On December 7, 2010, Grant MacDonald, addressed the Halifax city council. MacDonald is the director of Major Events & Community Partnerships at Trade Centre Limited, the provincial crown corporation that has expertise in major sporting and concert events, and council had asked MacDonald to research the possibility of the city bidding on the opportunity to become one of the Canadian Soccer Association’s host cities of the 2015 FIFA women’s world cup. In order to successfully win the bid, the city would need to commit to building a stadium.
MacDonald, the public official in Nova Scotia with the most knowledge and expertise with hosting sporting events, had one piece of advice: Don’t do it. “Based on timing constraints, Halifax [should] notify CSA that it will not continue as a Candidate Bid City,” reads MacDonald’s report to council. “Timelines do not allow for proper due diligence on venue feasibility, public input or funding partnerships.”
Council, however, rejected that expert advice, and voted to chase the bid, and the stadium. It would go on to form a committee to research the possibility of a stadium, and keep anyone who at all questioned a stadium off the committee. It would spend $93,000 for a stadium study, then $275,000 for a second stadium study. It would authorize $100,000 worth of staff time for chasing the stadium. And now, 15 months and nearly half a million dollars later, council voted Tuesday 22-1 that, yep, sure enough, just as MacDonald had predicted, a stadium is too iffy of a project at this time, and there’s no chance of any funding partnerships for the FIFA bid. The stadium dream is dead.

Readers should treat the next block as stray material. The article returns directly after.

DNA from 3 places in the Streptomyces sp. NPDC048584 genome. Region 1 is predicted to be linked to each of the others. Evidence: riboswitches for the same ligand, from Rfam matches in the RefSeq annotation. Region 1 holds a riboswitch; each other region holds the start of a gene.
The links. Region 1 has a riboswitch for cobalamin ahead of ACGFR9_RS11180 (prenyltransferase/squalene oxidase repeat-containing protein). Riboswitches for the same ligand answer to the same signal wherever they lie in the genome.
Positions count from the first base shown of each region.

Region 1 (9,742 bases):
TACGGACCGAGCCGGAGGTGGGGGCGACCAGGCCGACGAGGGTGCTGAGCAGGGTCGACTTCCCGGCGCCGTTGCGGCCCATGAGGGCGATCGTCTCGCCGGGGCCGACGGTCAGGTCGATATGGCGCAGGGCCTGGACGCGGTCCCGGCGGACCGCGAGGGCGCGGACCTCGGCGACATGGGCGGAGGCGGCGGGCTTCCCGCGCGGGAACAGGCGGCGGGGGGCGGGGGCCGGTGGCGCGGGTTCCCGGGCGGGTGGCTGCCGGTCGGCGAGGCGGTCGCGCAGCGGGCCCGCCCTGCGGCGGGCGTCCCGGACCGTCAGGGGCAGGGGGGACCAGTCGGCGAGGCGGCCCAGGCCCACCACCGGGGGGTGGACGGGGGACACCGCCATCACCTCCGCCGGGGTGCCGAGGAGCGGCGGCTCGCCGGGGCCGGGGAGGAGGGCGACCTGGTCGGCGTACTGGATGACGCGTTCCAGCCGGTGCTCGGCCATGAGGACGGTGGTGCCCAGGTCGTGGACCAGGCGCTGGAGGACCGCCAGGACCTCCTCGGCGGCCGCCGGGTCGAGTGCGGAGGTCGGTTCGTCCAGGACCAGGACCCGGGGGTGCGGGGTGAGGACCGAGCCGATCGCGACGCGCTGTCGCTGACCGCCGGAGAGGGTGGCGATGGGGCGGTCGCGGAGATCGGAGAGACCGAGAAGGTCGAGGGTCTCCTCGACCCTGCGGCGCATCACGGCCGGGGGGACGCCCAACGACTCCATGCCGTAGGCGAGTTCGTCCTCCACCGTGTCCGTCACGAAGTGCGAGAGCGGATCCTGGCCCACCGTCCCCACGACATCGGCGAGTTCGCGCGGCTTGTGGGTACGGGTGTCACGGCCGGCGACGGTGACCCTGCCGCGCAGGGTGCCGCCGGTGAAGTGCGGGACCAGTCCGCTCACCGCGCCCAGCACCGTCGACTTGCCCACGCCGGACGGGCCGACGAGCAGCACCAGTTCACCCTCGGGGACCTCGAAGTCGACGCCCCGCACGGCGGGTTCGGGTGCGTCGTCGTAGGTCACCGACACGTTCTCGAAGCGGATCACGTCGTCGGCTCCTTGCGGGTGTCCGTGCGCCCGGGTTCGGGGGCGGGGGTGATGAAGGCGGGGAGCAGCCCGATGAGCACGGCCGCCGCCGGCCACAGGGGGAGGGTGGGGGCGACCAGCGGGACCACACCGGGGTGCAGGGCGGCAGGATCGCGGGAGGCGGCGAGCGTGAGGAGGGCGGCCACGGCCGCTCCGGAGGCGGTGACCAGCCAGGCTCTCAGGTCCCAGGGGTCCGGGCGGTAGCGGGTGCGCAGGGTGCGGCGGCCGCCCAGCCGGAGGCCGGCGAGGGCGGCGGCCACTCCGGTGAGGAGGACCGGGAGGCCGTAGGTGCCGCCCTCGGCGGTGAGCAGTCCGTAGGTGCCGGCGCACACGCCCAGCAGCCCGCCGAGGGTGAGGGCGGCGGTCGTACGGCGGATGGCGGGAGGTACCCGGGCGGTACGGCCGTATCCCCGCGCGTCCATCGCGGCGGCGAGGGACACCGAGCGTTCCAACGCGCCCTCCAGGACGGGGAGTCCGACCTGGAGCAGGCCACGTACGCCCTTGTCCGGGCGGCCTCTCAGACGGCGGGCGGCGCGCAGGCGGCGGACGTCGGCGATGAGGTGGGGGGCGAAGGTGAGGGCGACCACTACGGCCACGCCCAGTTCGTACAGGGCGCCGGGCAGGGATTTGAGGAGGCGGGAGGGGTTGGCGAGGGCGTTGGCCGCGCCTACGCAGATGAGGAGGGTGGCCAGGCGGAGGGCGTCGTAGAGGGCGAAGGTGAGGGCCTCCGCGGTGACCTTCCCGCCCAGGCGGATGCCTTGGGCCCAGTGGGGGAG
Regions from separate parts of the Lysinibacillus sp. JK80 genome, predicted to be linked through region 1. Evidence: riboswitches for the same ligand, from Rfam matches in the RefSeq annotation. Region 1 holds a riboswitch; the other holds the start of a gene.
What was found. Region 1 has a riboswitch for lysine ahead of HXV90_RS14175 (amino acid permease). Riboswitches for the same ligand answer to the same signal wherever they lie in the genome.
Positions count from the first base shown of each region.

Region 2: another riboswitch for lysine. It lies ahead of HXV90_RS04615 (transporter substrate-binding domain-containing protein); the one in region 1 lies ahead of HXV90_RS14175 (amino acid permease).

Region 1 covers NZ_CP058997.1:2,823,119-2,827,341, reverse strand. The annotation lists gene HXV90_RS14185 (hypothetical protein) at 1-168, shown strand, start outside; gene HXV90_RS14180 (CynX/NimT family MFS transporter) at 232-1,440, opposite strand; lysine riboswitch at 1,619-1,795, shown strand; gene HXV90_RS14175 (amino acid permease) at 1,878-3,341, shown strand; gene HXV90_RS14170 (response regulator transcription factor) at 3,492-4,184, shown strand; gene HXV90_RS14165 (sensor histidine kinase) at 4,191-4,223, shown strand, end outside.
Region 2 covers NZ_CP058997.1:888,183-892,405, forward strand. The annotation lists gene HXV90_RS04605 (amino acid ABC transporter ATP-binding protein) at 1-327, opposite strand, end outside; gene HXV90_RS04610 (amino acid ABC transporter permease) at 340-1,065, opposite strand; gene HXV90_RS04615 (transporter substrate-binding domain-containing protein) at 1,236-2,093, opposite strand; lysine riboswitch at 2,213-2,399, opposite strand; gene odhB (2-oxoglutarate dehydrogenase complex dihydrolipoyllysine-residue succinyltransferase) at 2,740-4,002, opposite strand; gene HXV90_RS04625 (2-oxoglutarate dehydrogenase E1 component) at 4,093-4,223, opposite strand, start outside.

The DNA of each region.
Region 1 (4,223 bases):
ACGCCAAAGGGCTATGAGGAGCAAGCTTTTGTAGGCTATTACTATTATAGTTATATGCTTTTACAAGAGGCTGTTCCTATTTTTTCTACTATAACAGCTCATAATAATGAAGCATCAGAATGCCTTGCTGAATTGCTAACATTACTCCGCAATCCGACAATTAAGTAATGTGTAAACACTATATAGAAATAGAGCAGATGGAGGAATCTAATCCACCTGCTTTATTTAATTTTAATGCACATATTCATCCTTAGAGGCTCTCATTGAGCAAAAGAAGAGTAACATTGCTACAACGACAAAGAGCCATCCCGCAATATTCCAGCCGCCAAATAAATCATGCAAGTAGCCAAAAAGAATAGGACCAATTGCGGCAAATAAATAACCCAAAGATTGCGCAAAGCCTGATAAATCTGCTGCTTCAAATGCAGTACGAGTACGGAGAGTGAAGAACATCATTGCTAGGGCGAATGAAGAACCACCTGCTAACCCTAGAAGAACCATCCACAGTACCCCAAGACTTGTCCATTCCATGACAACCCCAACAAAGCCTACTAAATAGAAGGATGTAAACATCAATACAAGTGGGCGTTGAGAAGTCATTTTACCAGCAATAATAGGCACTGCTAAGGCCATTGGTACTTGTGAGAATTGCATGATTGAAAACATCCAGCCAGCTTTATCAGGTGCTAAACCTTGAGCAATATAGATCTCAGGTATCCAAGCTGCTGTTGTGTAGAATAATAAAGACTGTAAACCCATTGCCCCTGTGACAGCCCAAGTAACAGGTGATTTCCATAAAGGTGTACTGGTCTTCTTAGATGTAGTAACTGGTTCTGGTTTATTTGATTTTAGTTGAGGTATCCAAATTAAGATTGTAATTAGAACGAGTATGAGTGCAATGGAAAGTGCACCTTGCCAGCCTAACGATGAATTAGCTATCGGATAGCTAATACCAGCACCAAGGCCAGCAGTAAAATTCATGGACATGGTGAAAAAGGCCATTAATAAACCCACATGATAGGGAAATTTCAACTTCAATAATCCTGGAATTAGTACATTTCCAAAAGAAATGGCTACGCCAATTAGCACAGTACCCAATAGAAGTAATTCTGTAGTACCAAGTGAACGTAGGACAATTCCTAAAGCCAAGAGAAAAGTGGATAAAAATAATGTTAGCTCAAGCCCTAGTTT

There’s a polite fiction that the stadium studies can be brushed off and used for some future stadium that will one day magically appear at Shannon Park, but at least one councillor called bullshit on that notion. “That’s just a fig leaf used to justify the expense of the studies,” said councillor Jackie Barkhouse Tuesday.